On Thursday, December 7th, UNLV’s Howard R. Hughes engineering students compete in the Freed & Harriet Cox Senior Design Competition.
The event is open to the public, so check it out. Doors are open from 8:00 AM through 12:30 PM, and then 2:00 PM until 5:00 PM.
This video was provided courtesy of UNLV to talk a little more about the event:
Engineering students from all areas of engineering participate, including mechanical, civil, environmental, and electrical engineers.
Plan, design, and create a practical, real-world solution to an engineering challenge. To win, the solution must be both innovative and commercially viable, which is no small feat.
Students will have their prototypes on display, offering demonstrations and interviews throughout the day as they compete for cash prizes, collaboration opportunities, and recognition.
What’s On Display at the UNLV Engineering Showcase?
Senior engineering students will be showing off their skills with everything from campus redesign ideas to entertainment products.
Here are some highlights of this year’s entries:
The Pedestrian Lighting Guidance System
Submitted by Sarah Africa, Josh Perry, and Luis Ruiz of the Department of Electrical and Computer Engineering, the Pedestrian Lighting Guidance System (PLGS) was created to address the problem of pedestrian fatalities at night.
In their own words:
The Pedestrian Lighting Guidance System is a more efficient way to solve pedestrian fatalities due to poor visibility at night. The system will be very user-friendly. Pedestrians would not have to do anything different than they usually do when crossing the street at night, because the pedestrian detection software will control the spotlight whenever someone triggers it. The system will run autonomously.
The PLGS aims to solve the problem of decreased visibility by automatically spotlighting pedestrians in risky areas so that motorists have time to react.
Current systems require pedestrians to activate a switch before crossing, but the PLGS increases visibility and lowers the risk of accident without requiring any kind of manual activation.
The Marco Polo App
From the Department of Computer Science, the Marco Polo App is developed by Andrew Chapin, Daphnie Churchill, Aleck Kwan, Kaylan Mettus, Chase Reisler, David Rodriguez and Joseph Yalenkatian.
The team finds that social media isn’t particularly social, so they’re aiming to provide a better option.
The Marco Polo App provides the ability for a user to share their location privately whenever they want by initiating contact within their list of friends, dubbed as “Sending a Marco.” When a request is received, the recipient may accept by “Responding with a Polo.” Once both users have engaged in the meetup request, their GPS locations will be shared with one another. Besides sending private meetup requests, a public mode is available to users in order to meet new people and share local event information; both modes are based upon the same functionality yet provide two different socially interactive user experiences.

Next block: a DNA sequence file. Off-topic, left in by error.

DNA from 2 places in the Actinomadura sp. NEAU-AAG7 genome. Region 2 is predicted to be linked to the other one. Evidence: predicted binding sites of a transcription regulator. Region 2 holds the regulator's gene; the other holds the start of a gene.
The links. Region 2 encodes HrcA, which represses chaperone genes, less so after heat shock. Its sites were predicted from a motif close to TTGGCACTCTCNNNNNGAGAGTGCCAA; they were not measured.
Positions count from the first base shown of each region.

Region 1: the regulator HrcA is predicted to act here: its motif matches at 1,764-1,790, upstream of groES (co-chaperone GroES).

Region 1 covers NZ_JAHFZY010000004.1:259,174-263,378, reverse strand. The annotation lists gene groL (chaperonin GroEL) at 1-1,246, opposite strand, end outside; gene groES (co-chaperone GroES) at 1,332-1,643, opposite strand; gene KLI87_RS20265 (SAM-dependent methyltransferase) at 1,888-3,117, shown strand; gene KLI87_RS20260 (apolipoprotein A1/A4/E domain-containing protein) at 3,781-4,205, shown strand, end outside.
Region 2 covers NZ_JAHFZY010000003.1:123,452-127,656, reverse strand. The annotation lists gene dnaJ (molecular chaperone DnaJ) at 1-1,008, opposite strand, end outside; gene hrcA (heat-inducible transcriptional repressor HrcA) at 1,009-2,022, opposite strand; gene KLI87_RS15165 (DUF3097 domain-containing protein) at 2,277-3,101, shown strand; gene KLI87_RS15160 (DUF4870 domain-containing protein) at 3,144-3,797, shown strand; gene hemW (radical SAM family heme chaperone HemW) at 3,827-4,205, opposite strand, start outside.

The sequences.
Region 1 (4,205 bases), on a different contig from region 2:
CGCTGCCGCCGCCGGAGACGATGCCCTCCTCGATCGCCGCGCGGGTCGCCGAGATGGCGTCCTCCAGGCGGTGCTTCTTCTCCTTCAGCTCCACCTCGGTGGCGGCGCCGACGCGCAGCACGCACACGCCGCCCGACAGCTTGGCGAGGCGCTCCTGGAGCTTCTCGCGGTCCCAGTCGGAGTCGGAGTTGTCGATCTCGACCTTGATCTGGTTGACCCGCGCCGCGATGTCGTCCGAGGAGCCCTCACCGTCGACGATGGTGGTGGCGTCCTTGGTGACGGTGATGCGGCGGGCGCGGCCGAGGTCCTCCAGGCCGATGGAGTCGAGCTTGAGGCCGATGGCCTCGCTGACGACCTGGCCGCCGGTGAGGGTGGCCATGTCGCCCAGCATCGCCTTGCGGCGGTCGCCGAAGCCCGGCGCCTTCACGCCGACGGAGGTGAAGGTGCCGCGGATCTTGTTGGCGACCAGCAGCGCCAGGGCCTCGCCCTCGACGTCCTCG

By making it easier to meet up with friends (and make new ones) the Marco Polo app hopes to encourage more human-to-human interaction.
The I.E.D. Rake
From the Department of Mechanical Engineering comes the I.E.D. Rake, created by Nicholas Previc, Jenny Wong and Chris Juneman.
Improvised explosive devices (I.E.D.s) have killed and wounded thousands of members of the armed forces, and this team has set out to come up with a better solution to detect and neutralize those threats.
Their project attempts to improve on current methods by making I.E.D. detection safer for troops.
The I.E.D. Rake may not cover as big of an area as some of these larger mine detectors, but it does not have direct human operations. A large mine detector vehicle needs a human operator to drive the vehicle so if the I.E.D. blows up under the vehicle, the driver has a chance of getting injured. The I.E.D. Rake is remotely controlled so the human operator is well out of the blast zone. There are other robots out there that do not involve a human driver, but those robots do not efficiently detect for I.E.D.’s as they do not have extension arms like the I.E.D. Rake.
The team also hopes the I.E.D. Rake can be a more cost effective solution than mine detectors currently employed by U.S. armed forces.
These are just a few examples of the prototypes on display at the UNLV Engineering Showcase.
More than 30 projects will be presented and demonstrated throughout the day, including a smart pallet for warehousing and shipping, an automated sorting hat, and a toaster that butters the freshly toasted bread for you.